The Independent Group can only win with strong and clear positioning

Taking a united stand on a few key issues is the only way a breakaway party could overcome the Labour and Conservative brands, according to new research commissioned by Marketing Week.

politics

Strong policy positions on a few key issues will be the biggest factor in the success or failure of a new political party, if one is formed by MPs who have split from Labour and the Conservatives this week. But voters’ party loyalty presents a high hurdle to overcome.

The biggest influence on voting intention is the few key issues that matter most to people, according to new research of 1,005 UK consumers carried out exclusively for Marketing Week by Toluna.

More than half (53%) rank this in the top three factors that decide their vote, followed by the party that will be in government (42%). The party leader and the candidate’s name on the ballot paper trail behind in joint third, both on 32%.

The results suggest that Parliament’s newly formed Independent Group will need to agree quickly on how it positions itself to voters, taking a strong and united stand on key flagship policies, if its members are not to be wiped out by the big parties at a future general election or in by-elections.

Only 12% of voters say they don’t have a consistent party preference, suggesting only a small number are currently open to being attracted away from the major parties.

Eight former Labour MPs and three Conservatives resigned their party memberships earlier this week to establish the group, which will vote together in Parliament but has not yet registered as a political party. More MPs have indicated they could follow suit.

The key policy areas for a new party to focus on are likely to be Brexit, followed by terrorism, the NHS, immigration and the economy. These were the biggest issues for voters at the 2017 general election, according to the British Election Study of 30,000 people.

READ MORE: Did Vote Leave’s overspend swing Brexit? The marketing industry responds

The Toluna research indicates there would be little hope of The Independent Group keeping their seats in a snap general election on the strength of their personal brands alone. Only 12% of voters say they don’t have a consistent party preference when voting in elections, suggesting only a small number are currently open to being attracted away from the major parties.

More than three out of five people say they normally vote for either Labour (32%) or the Conservatives (31%), while 21% say they normally vote for another, smaller party. The remainder don’t know or prefer not to say.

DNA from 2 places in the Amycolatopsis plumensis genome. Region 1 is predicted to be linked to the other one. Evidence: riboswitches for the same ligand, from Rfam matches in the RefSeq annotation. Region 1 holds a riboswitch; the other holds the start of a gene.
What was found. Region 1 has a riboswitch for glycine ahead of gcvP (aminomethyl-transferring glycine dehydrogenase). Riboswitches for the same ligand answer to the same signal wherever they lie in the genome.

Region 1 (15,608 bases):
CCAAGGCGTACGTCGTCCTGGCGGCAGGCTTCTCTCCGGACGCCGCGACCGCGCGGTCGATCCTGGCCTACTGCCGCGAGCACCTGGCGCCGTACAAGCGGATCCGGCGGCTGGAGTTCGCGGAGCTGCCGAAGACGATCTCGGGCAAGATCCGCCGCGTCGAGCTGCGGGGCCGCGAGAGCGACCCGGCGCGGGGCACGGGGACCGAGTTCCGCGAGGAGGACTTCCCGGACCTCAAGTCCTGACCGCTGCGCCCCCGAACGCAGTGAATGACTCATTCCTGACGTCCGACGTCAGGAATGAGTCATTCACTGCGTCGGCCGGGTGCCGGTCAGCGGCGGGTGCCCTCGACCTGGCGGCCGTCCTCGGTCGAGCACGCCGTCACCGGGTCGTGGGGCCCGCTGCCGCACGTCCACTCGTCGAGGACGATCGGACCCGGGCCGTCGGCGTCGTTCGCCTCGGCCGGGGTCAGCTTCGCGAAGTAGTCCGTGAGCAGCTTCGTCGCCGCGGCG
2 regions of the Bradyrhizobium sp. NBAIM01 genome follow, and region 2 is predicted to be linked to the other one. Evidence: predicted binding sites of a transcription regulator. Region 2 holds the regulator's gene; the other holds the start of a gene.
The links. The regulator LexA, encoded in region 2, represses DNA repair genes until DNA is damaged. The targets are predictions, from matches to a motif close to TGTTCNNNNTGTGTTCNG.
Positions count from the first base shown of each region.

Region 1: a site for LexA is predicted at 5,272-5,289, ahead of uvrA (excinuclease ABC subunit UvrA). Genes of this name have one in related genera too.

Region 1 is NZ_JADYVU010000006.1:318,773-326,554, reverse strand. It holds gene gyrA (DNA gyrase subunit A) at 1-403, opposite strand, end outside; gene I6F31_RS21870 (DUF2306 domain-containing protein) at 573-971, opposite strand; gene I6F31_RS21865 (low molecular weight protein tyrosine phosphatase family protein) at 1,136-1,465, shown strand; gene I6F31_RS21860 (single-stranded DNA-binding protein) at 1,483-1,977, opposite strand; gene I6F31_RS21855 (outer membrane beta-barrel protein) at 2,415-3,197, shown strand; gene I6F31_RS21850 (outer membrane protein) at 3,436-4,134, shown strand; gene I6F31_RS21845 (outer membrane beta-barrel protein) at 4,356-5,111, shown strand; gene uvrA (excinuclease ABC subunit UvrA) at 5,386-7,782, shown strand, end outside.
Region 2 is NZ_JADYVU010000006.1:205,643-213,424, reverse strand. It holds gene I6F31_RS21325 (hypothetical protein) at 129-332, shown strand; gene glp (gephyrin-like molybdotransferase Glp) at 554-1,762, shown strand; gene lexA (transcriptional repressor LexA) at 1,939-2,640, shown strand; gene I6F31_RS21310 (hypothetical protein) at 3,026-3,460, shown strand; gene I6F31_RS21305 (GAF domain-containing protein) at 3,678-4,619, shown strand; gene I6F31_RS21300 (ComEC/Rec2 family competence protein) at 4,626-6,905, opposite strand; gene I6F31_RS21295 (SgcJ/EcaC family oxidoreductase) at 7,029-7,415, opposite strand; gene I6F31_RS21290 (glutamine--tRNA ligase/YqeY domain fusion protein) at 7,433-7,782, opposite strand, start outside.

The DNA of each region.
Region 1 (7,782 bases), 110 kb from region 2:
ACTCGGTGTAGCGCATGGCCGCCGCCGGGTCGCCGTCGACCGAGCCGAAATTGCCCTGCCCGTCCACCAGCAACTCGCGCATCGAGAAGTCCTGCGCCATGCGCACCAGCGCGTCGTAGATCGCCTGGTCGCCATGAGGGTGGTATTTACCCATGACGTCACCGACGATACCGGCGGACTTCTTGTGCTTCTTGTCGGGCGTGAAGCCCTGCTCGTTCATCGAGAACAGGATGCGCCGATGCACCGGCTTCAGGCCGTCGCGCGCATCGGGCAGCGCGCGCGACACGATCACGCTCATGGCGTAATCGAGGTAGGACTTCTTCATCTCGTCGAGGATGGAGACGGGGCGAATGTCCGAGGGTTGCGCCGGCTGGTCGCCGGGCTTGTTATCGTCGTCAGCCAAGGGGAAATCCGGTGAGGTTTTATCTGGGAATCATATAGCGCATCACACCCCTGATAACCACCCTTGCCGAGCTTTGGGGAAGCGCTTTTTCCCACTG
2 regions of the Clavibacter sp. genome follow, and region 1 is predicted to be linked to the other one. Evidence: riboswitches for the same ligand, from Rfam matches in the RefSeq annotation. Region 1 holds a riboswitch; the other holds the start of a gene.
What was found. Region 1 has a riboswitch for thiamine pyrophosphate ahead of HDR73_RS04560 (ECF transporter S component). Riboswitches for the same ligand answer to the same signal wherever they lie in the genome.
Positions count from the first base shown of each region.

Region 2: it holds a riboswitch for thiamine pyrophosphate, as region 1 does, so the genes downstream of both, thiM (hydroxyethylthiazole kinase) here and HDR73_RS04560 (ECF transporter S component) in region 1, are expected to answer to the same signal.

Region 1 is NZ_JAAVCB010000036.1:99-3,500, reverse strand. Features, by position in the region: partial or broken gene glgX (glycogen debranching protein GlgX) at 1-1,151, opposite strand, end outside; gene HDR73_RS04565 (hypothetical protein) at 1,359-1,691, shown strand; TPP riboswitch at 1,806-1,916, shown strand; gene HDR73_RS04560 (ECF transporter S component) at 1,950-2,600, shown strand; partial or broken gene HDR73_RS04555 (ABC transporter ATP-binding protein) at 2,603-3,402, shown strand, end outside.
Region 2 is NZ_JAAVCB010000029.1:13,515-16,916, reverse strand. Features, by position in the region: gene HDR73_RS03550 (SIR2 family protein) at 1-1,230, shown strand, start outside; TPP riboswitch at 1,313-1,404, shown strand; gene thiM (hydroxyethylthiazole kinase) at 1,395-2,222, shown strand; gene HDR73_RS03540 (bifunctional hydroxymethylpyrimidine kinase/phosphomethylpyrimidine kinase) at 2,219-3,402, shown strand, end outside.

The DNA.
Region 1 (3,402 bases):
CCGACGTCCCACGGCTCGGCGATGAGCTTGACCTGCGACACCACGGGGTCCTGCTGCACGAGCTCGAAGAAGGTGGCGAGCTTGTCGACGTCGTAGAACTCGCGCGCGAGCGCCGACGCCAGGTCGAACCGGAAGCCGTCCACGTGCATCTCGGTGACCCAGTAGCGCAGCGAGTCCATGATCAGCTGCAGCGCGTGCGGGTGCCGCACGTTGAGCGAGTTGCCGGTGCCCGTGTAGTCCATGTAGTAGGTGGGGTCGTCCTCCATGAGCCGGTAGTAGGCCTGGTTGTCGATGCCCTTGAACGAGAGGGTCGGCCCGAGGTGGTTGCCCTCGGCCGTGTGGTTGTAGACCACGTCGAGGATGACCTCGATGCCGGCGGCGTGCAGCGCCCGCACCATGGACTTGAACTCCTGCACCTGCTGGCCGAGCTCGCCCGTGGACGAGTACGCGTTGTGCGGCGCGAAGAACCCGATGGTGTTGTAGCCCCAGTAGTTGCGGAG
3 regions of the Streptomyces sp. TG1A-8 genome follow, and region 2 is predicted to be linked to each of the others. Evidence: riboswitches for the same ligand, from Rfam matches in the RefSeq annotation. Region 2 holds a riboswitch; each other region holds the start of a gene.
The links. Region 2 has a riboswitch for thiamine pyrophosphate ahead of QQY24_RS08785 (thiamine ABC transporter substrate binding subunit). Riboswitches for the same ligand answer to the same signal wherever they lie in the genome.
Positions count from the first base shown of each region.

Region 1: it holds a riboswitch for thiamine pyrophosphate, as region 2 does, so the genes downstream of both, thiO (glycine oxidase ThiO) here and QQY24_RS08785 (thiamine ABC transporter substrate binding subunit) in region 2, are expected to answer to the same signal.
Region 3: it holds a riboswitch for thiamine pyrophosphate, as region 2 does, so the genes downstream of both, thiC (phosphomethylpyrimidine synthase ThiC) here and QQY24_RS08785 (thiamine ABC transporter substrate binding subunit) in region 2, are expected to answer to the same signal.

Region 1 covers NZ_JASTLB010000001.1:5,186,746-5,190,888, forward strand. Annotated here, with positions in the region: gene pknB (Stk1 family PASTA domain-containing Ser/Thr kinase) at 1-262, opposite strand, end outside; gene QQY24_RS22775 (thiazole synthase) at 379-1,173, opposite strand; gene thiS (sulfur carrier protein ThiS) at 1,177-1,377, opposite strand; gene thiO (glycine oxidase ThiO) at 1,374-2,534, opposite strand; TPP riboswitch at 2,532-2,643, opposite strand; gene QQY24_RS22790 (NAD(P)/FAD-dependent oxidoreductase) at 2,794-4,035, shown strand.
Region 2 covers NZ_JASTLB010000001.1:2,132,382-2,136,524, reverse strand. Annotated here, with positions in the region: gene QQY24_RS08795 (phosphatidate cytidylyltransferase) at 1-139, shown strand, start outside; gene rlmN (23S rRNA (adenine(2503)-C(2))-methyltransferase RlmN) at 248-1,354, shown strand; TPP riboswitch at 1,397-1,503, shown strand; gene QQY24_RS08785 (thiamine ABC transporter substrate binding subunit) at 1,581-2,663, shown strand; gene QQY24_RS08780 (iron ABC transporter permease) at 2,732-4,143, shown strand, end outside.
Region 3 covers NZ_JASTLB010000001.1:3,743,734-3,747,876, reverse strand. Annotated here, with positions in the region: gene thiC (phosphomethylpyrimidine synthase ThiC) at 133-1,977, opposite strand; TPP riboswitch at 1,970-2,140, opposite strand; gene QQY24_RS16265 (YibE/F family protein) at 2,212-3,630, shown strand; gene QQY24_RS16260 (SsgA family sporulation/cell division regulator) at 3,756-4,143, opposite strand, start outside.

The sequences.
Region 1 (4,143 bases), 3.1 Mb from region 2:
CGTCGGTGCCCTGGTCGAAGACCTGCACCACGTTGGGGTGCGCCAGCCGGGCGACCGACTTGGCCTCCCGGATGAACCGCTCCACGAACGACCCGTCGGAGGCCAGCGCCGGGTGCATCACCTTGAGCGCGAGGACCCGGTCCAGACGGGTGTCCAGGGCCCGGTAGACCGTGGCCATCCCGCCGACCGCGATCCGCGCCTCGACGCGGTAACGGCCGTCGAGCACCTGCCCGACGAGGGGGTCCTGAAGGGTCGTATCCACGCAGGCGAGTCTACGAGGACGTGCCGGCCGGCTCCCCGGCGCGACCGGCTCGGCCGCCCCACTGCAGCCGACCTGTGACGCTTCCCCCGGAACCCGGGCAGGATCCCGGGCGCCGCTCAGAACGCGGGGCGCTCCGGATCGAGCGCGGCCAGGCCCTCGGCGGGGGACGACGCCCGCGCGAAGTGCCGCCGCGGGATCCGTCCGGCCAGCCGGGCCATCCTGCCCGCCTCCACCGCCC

Whether this ingrained behaviour is born of habit or loyalty, The Independent Group will need to create an offer to voters strong enough to break it.

If The Independent Group becomes a registered political party, it will therefore need to establish its brand quickly and clearly. The Toluna data suggests it should not rely on a leader to win it votes, since Chuka Umunna is the only one of the 11 members whom a majority of consumers have currently heard of.

According to separate data from YouGov, his prompted awareness of 52% falls well below that of the main party leaders: 99% have heard of Conservative prime minister Theresa May, 98% of Labour opposition leader Jeremy Corbyn and 78% of Liberal Democrat leader Vince Cable.

In The Independent Group’s favour is the fact that, according to Toluna, 71% of voters are already aware of it less than a week since it formed, and 33% of those have a positive view, versus 20% negative.

Keeping the current media interest going would need to be a key part of its strategy for winning votes if it were to contest an election, as would securing a place in televised debates, as news stories (67%) and TV debates (41%) are the two main ways voters say they gather information about political parties.

It would also need to create its own communications, as this is the next most common channel for receiving information (36%), although as 61% say they do not trust political parties’ messages, these are not likely to be as effective in swaying voters.

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